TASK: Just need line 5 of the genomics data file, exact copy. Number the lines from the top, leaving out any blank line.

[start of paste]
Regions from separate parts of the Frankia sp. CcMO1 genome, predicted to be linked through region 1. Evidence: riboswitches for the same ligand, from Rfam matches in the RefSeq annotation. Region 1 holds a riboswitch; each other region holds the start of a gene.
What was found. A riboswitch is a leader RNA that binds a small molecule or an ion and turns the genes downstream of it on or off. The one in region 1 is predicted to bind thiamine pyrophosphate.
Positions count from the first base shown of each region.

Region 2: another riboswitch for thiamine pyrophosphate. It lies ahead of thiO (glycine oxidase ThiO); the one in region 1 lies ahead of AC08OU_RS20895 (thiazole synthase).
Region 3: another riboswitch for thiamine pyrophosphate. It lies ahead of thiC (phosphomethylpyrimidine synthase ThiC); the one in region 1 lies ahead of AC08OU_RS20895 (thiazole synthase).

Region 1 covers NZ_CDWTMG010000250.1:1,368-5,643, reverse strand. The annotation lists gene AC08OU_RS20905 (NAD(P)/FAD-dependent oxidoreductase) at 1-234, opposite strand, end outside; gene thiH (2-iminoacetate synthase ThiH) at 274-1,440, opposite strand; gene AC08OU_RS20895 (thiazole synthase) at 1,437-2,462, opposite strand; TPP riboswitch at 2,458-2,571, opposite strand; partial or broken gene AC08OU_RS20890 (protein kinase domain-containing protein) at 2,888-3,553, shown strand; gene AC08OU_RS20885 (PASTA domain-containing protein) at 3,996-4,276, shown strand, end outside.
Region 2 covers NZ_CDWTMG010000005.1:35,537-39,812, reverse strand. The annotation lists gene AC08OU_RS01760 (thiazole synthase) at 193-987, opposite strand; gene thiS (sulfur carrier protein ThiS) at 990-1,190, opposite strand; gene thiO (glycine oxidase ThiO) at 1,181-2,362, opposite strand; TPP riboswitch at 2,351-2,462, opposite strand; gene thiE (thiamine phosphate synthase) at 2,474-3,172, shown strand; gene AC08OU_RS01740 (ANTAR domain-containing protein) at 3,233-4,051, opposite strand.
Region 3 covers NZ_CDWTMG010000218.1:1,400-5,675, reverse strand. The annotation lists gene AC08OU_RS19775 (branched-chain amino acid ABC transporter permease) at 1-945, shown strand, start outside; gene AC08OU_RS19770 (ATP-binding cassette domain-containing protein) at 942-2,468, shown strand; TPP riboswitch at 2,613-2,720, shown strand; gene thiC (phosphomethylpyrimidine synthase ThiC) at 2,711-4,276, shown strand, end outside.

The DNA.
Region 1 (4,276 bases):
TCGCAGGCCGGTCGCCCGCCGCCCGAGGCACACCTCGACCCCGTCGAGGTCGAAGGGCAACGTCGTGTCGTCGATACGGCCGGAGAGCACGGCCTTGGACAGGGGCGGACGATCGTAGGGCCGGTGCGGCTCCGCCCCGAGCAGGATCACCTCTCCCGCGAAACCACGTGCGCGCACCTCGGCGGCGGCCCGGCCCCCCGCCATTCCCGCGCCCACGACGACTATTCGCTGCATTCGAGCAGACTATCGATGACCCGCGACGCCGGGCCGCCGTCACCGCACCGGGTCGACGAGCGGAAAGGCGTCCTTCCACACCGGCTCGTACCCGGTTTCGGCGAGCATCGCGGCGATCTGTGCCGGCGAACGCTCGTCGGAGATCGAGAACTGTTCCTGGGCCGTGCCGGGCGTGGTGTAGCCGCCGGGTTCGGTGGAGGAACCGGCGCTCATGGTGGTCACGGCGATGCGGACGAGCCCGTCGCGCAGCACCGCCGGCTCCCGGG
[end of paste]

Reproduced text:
Region 3: another riboswitch for thiamine pyrophosphate. It lies ahead of thiC (phosphomethylpyrimidine synthase ThiC); the one in region 1 lies ahead of AC08OU_RS20895 (thiazole synthase).